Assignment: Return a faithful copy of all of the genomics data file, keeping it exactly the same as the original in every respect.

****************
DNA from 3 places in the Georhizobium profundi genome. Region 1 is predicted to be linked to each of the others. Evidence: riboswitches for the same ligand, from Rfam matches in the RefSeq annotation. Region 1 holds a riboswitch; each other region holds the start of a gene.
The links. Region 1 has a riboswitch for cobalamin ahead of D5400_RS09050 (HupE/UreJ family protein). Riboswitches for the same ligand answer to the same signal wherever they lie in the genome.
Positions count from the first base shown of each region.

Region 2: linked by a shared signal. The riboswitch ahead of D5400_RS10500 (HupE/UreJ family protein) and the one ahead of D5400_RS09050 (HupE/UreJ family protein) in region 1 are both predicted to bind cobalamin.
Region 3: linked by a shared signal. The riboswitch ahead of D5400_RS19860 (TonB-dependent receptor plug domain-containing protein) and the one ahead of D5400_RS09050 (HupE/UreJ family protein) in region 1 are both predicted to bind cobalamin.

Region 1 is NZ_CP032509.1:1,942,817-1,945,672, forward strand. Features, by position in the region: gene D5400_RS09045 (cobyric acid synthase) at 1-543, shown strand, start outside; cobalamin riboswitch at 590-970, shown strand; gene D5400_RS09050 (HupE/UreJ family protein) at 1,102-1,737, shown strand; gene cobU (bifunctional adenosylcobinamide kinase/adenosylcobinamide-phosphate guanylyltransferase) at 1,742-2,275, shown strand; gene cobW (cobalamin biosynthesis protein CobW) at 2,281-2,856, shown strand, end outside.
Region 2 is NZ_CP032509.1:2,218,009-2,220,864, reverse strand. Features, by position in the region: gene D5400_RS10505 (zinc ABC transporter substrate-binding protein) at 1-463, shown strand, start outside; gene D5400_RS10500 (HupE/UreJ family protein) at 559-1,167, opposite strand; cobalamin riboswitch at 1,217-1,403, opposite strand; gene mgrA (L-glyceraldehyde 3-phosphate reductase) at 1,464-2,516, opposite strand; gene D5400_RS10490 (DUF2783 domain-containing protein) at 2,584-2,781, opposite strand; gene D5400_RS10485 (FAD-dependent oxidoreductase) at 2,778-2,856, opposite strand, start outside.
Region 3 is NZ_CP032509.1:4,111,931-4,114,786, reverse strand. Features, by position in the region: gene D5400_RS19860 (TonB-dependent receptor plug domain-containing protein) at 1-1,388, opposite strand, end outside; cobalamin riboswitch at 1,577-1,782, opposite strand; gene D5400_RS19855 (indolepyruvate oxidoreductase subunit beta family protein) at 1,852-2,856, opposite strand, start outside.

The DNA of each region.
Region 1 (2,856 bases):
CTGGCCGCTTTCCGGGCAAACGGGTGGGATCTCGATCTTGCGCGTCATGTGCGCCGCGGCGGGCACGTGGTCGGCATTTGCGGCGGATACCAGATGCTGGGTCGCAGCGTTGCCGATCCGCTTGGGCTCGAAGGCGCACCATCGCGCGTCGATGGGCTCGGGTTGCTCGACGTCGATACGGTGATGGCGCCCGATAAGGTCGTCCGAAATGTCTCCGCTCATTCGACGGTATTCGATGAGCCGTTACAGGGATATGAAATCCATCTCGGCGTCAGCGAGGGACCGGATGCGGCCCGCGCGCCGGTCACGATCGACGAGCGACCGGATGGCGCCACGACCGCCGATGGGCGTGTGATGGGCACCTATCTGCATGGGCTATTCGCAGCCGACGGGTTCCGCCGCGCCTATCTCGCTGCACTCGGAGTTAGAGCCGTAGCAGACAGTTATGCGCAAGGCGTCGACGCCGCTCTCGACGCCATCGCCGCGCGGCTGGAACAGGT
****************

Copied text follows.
DNA from 3 places in the Georhizobium profundi genome. Region 1 is predicted to be linked to each of the others. Evidence: riboswitches for the same ligand, from Rfam matches in the RefSeq annotation. Region 1 holds a riboswitch; each other region holds the start of a gene.
The links. Region 1 has a riboswitch for cobalamin ahead of D5400_RS09050 (HupE/UreJ family protein). Riboswitches for the same ligand answer to the same signal wherever they lie in the genome.
Positions count from the first base shown of each region.

Region 2: linked by a shared signal. The riboswitch ahead of D5400_RS10500 (HupE/UreJ family protein) and the one ahead of D5400_RS09050 (HupE/UreJ family protein) in region 1 are both predicted to bind cobalamin.
Region 3: linked by a shared signal. The riboswitch ahead of D5400_RS19860 (TonB-dependent receptor plug domain-containing protein) and the one ahead of D5400_RS09050 (HupE/UreJ family protein) in region 1 are both predicted to bind cobalamin.

Region 1 is NZ_CP032509.1:1,942,817-1,945,672, forward strand. Features, by position in the region: gene D5400_RS09045 (cobyric acid synthase) at 1-543, shown strand, start outside; cobalamin riboswitch at 590-970, shown strand; gene D5400_RS09050 (HupE/UreJ family protein) at 1,102-1,737, shown strand; gene cobU (bifunctional adenosylcobinamide kinase/adenosylcobinamide-phosphate guanylyltransferase) at 1,742-2,275, shown strand; gene cobW (cobalamin biosynthesis protein CobW) at 2,281-2,856, shown strand, end outside.
Region 2 is NZ_CP032509.1:2,218,009-2,220,864, reverse strand. Features, by position in the region: gene D5400_RS10505 (zinc ABC transporter substrate-binding protein) at 1-463, shown strand, start outside; gene D5400_RS10500 (HupE/UreJ family protein) at 559-1,167, opposite strand; cobalamin riboswitch at 1,217-1,403, opposite strand; gene mgrA (L-glyceraldehyde 3-phosphate reductase) at 1,464-2,516, opposite strand; gene D5400_RS10490 (DUF2783 domain-containing protein) at 2,584-2,781, opposite strand; gene D5400_RS10485 (FAD-dependent oxidoreductase) at 2,778-2,856, opposite strand, start outside.
Region 3 is NZ_CP032509.1:4,111,931-4,114,786, reverse strand. Features, by position in the region: gene D5400_RS19860 (TonB-dependent receptor plug domain-containing protein) at 1-1,388, opposite strand, end outside; cobalamin riboswitch at 1,577-1,782, opposite strand; gene D5400_RS19855 (indolepyruvate oxidoreductase subunit beta family protein) at 1,852-2,856, opposite strand, start outside.

The DNA of each region.
Region 1 (2,856 bases):
CTGGCCGCTTTCCGGGCAAACGGGTGGGATCTCGATCTTGCGCGTCATGTGCGCCGCGGCGGGCACGTGGTCGGCATTTGCGGCGGATACCAGATGCTGGGTCGCAGCGTTGCCGATCCGCTTGGGCTCGAAGGCGCACCATCGCGCGTCGATGGGCTCGGGTTGCTCGACGTCGATACGGTGATGGCGCCCGATAAGGTCGTCCGAAATGTCTCCGCTCATTCGACGGTATTCGATGAGCCGTTACAGGGATATGAAATCCATCTCGGCGTCAGCGAGGGACCGGATGCGGCCCGCGCGCCGGTCACGATCGACGAGCGACCGGATGGCGCCACGACCGCCGATGGGCGTGTGATGGGCACCTATCTGCATGGGCTATTCGCAGCCGACGGGTTCCGCCGCGCCTATCTCGCTGCACTCGGAGTTAGAGCCGTAGCAGACAGTTATGCGCAAGGCGTCGACGCCGCTCTCGACGCCATCGCCGCGCGGCTGGAACAGGT